Former Indian prime minister Atal Bihari Vajpayee, who died Thursday aged 93, will be remembered for declaring India a nuclear-armed state while struggling to maintain his image as the moderate face of Hindu nationalism.
A three-time premier, a poet and spellbinding orator, Vajpayee's life in politics spanned five decades but he only attained real power towards the twilight of his career.
His ambition to be recognised as a statesman of international stature led him to put his political neck on the line in seeking peace with rival Pakistan.
But he also brought India out of the nuclear closet with successful weapons tests in 1998 that radically upped the ante following tests deemed peaceful in 1974.
Vajpayee had been in retirement since his Hindu nationalist Bharatiya Janata Party (BJP) was defeated in 2004 elections by a resurgent Congress party.
Long of ailing health, he was hospitalised in June and placed on life support in August. He died a few days later.
A high-caste Brahmin, Vajpayee was born on Christmas Day in 1924 in the central state of Madhya Pradesh.
He toyed with communism before opting to support Hindu nationalist group Rashtriya Swayamsevak Sangh, now parent organisation of the BJP.
He was one of thousands of activists jailed after Congress prime minister Indira Gandhi imposed emergency rule in 1975, and became the BJP's founder-president in 1980, three years after his release.
Vajpayee's formidable parliamentary experience earned him respect across India's political spectrum, with even diehard opponents calling him "the right man in the wrong party".
"Vajpayee is not the BJP. He is an aberration," commented Indian columnist Prem Shankar Jha in 2004.
His three terms as prime minister saw the beginnings of major economic progress and the first period of sustained BJP rule in India, but his legacy came to be defined through the prism of relations with arch-rival Pakistan.
In 1999 he embarked on a historic bus ride to meet then-premier Nawaz Sharif in the city of Lahore, the first time an Indian prime minister had visited Pakistan in 10 years.
Initially, the gamble appeared to have paid off, and Vajpayee was hailed as a visionary peacemaker.
Peace to war
But the goodwill was lost within months as Pakistan-backed militants came across the disputed Kashmir border, seizing Indian military posts in the icy heights of the Kargil mountains and leaving Vajpayee looking like a diplomatic naif who had been duped.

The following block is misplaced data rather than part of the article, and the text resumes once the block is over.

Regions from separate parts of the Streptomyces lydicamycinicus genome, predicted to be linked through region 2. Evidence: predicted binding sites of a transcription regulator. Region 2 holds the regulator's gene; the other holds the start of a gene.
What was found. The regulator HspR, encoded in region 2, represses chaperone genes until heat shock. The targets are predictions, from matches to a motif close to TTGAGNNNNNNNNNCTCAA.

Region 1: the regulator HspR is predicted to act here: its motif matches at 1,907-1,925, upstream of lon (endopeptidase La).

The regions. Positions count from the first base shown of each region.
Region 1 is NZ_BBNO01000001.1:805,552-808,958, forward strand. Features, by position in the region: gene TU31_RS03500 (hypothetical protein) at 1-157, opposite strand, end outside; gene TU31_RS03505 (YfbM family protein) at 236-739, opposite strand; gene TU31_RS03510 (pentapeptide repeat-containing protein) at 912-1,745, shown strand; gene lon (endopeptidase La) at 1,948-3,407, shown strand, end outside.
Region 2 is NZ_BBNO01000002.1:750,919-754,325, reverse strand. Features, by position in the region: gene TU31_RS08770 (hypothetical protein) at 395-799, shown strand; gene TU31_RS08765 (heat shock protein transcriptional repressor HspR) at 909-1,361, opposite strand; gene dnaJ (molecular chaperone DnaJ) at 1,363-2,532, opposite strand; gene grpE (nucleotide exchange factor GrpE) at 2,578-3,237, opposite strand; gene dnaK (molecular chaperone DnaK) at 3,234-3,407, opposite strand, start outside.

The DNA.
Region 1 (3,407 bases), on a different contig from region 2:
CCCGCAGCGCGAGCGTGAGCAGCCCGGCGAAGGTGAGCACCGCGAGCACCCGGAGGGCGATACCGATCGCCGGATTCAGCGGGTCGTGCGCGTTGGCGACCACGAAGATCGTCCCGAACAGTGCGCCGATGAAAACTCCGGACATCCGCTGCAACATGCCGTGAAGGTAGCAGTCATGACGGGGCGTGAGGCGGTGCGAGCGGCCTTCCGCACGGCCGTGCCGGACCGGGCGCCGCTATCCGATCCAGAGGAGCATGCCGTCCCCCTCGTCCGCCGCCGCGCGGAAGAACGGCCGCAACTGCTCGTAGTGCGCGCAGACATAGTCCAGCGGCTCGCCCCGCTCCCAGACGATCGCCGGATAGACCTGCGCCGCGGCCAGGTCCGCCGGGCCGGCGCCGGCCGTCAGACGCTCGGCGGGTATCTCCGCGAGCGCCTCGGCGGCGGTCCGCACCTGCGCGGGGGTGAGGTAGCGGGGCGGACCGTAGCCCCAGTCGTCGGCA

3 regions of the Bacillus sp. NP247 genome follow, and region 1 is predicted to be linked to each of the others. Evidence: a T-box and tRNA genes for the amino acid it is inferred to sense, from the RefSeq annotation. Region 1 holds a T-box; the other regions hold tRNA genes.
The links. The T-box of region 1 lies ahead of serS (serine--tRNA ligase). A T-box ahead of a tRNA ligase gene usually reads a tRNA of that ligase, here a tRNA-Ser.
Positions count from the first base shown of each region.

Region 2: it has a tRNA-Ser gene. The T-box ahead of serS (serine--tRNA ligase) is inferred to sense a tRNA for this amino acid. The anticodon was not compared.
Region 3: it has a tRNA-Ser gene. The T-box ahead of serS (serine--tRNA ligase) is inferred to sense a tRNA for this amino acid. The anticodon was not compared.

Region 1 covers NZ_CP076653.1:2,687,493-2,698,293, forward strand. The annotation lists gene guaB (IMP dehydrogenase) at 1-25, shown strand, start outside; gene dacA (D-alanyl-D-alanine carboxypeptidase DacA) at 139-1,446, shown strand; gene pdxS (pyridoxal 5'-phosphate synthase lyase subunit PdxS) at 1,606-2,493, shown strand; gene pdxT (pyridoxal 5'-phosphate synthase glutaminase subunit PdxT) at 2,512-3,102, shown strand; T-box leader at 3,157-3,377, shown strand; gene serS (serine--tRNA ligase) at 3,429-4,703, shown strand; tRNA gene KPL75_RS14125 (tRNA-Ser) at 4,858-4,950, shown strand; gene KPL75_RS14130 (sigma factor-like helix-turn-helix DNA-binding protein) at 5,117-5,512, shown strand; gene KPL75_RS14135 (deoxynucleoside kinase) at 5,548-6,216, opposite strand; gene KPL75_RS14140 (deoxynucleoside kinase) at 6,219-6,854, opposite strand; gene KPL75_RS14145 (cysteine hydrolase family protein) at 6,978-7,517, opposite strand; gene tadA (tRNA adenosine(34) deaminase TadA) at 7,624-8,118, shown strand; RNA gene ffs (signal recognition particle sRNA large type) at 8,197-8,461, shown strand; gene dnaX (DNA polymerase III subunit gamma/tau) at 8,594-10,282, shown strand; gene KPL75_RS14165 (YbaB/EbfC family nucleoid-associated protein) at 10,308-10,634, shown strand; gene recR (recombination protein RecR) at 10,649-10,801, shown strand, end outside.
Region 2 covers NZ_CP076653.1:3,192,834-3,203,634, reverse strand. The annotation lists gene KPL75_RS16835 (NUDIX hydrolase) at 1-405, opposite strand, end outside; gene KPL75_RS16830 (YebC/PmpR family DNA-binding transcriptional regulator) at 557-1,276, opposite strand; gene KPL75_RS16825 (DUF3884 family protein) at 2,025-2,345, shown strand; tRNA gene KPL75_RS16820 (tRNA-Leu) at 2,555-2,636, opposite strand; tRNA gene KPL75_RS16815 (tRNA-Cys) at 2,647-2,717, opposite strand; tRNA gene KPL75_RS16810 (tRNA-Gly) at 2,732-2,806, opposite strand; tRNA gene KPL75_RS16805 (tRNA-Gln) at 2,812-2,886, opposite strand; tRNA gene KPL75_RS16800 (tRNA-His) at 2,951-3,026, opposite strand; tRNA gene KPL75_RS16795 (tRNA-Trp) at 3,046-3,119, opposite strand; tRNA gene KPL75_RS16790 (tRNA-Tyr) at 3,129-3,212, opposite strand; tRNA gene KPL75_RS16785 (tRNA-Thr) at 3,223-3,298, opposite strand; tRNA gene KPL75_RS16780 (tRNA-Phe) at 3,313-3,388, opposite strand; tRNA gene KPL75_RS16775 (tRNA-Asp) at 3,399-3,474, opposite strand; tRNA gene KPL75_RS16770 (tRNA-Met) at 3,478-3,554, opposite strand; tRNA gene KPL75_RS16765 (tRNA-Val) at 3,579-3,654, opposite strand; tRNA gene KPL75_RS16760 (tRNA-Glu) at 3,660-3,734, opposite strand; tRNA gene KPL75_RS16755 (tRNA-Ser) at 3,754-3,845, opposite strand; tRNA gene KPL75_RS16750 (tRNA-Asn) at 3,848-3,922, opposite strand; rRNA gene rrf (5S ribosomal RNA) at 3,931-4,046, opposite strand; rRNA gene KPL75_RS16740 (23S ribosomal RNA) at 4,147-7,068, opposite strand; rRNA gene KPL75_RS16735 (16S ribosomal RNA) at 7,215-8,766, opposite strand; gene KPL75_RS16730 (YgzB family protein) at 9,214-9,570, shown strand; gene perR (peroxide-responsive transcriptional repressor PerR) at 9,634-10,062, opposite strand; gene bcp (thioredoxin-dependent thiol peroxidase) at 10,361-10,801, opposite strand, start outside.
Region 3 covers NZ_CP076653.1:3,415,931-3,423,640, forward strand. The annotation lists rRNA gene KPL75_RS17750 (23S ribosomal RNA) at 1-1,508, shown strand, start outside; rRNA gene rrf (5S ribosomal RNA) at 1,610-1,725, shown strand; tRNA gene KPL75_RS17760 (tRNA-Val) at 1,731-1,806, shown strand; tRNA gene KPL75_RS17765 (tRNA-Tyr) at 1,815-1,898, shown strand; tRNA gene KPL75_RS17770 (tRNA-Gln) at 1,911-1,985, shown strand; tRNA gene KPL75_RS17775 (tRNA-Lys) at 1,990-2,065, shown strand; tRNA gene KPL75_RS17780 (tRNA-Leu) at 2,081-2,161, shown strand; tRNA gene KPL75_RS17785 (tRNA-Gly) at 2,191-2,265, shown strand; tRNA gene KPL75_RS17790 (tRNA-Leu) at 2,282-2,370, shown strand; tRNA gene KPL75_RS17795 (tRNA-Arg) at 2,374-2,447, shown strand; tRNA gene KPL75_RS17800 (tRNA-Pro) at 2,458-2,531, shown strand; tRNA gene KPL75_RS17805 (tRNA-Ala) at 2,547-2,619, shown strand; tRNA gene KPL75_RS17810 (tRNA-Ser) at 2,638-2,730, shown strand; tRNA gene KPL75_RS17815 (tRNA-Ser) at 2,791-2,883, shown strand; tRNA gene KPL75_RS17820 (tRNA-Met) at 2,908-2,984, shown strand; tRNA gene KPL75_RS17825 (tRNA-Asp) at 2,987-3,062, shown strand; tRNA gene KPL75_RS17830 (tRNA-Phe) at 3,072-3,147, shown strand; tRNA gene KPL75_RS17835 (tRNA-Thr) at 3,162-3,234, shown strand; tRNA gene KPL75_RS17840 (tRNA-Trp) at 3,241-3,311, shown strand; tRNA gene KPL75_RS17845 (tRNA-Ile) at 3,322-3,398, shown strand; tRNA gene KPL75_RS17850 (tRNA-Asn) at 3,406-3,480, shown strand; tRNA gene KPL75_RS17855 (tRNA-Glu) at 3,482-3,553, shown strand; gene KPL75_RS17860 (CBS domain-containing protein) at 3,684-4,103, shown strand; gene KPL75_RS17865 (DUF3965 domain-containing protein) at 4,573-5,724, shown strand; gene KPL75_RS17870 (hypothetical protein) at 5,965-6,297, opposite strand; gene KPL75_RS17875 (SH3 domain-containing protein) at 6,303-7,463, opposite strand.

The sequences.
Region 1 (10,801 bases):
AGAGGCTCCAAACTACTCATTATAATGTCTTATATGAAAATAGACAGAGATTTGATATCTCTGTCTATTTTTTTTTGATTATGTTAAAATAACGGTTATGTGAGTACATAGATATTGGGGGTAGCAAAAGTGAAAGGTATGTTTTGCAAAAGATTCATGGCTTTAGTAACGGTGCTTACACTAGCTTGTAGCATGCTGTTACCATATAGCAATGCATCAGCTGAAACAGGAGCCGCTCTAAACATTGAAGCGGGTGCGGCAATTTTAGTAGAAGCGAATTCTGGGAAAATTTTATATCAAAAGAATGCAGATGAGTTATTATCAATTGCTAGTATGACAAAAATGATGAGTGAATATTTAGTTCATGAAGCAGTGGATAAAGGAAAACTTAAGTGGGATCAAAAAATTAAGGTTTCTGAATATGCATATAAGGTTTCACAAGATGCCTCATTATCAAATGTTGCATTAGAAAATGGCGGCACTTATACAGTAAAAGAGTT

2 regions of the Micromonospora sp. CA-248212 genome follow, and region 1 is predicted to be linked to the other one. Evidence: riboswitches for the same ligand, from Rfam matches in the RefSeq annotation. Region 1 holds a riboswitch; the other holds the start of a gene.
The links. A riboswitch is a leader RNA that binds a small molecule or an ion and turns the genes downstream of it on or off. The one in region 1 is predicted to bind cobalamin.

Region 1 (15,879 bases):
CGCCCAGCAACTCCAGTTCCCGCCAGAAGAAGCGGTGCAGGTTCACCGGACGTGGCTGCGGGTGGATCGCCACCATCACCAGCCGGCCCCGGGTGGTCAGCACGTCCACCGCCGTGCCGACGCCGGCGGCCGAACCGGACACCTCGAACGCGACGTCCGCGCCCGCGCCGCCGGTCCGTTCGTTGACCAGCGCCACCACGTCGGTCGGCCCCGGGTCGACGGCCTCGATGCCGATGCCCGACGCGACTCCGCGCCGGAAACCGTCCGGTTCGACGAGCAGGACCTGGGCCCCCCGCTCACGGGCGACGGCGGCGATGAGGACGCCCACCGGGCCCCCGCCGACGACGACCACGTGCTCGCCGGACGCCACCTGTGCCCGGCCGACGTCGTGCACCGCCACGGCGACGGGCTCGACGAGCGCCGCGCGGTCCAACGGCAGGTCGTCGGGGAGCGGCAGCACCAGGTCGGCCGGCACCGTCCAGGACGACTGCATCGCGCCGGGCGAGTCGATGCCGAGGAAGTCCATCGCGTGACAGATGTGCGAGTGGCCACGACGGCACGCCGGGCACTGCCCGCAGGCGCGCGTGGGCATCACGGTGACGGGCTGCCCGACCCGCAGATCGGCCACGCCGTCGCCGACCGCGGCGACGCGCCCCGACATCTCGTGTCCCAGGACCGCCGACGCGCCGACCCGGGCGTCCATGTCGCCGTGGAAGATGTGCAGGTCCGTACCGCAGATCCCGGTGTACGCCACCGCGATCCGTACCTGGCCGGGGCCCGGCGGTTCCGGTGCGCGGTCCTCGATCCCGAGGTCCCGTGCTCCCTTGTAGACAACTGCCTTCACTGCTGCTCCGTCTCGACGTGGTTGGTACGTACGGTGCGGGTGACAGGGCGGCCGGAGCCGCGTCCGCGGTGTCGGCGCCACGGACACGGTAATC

However, Indian troops pushed the intruders back after the 10-week Kargil conflict which cost 1,000 lives on both sides.
An election followed and the BJP traded on Vajpayee's new avatar as "Kargil victor" to return to power at the head of another coalition, marking his transition to a leader of national stature.
After his party lost office, Vajpayee said peace with Pakistan would remain a "lifelong wish" for him.
As premier for the third time, Vajpayee was the glue that held the coalition together; his moderate image allowing his more secular-minded allies to view him as the acceptable face of Hindu nationalism.
He made another bid for peace with Pakistan, inviting President Pervez Musharraf for a summit in July 2001. But the talks collapsed and ties plunged to a new low following an attack on the Indian parliament which New Delhi blamed on Pakistan-based militants.
India responded by massing troops on the border and both countries teetered on the edge of war.
Energetic Western diplomacy defused the standoff but India vowed it would not talk to Pakistan until it ended the flow of militants into Indian-administered Kashmir.
But in the final months of his government's mandate, Vajpayee again offered a "hand of friendship" to Pakistan, resulting in a slow-moving "composite peace process" that reduced frictions for a time.
Vajpayee's persistent peace initiatives came despite him declaring India a nuclear-armed state in possession of advanced weapons following the 1998 tests that drew sanctions from the West.
The unprecedented display of military might drastically upped tensions in South Asia and evoked patriotic fervour and a tit-for-tat response from Pakistan.
Despite his image of religious moderation, Vajpayee was accused at times of failing to pen in BJP extremists.
In 2002, sectarian tensions grew in the wake of a drive by Hindu radicals to build a temple at the site of a mosque razed by Hindu zealots in 1992 in the town of Ayodhya.
The BJP had once been a driving force behind the temple movement that led to the mosque's destruction and Vajpayee struggled to balance secular concerns of his coalition partners against hardliners in his own party who accused him of betraying the BJP's ideological roots.
Vajpayee negotiated a compromise on the Ayodhya dispute but his government was plunged into crisis by an attack on a train carrying Hindu activists.
The assault, blamed on Muslims, sparked some of India's worst communal violence since independence in 1947.
Officials say 1,000 people died, while independent estimates put the toll twice as high.
Remarks by Vajpayee that Muslims were incapable of living in peace with other religions were seized on by the media as evidence of him showing his true Hindu nationalist colours.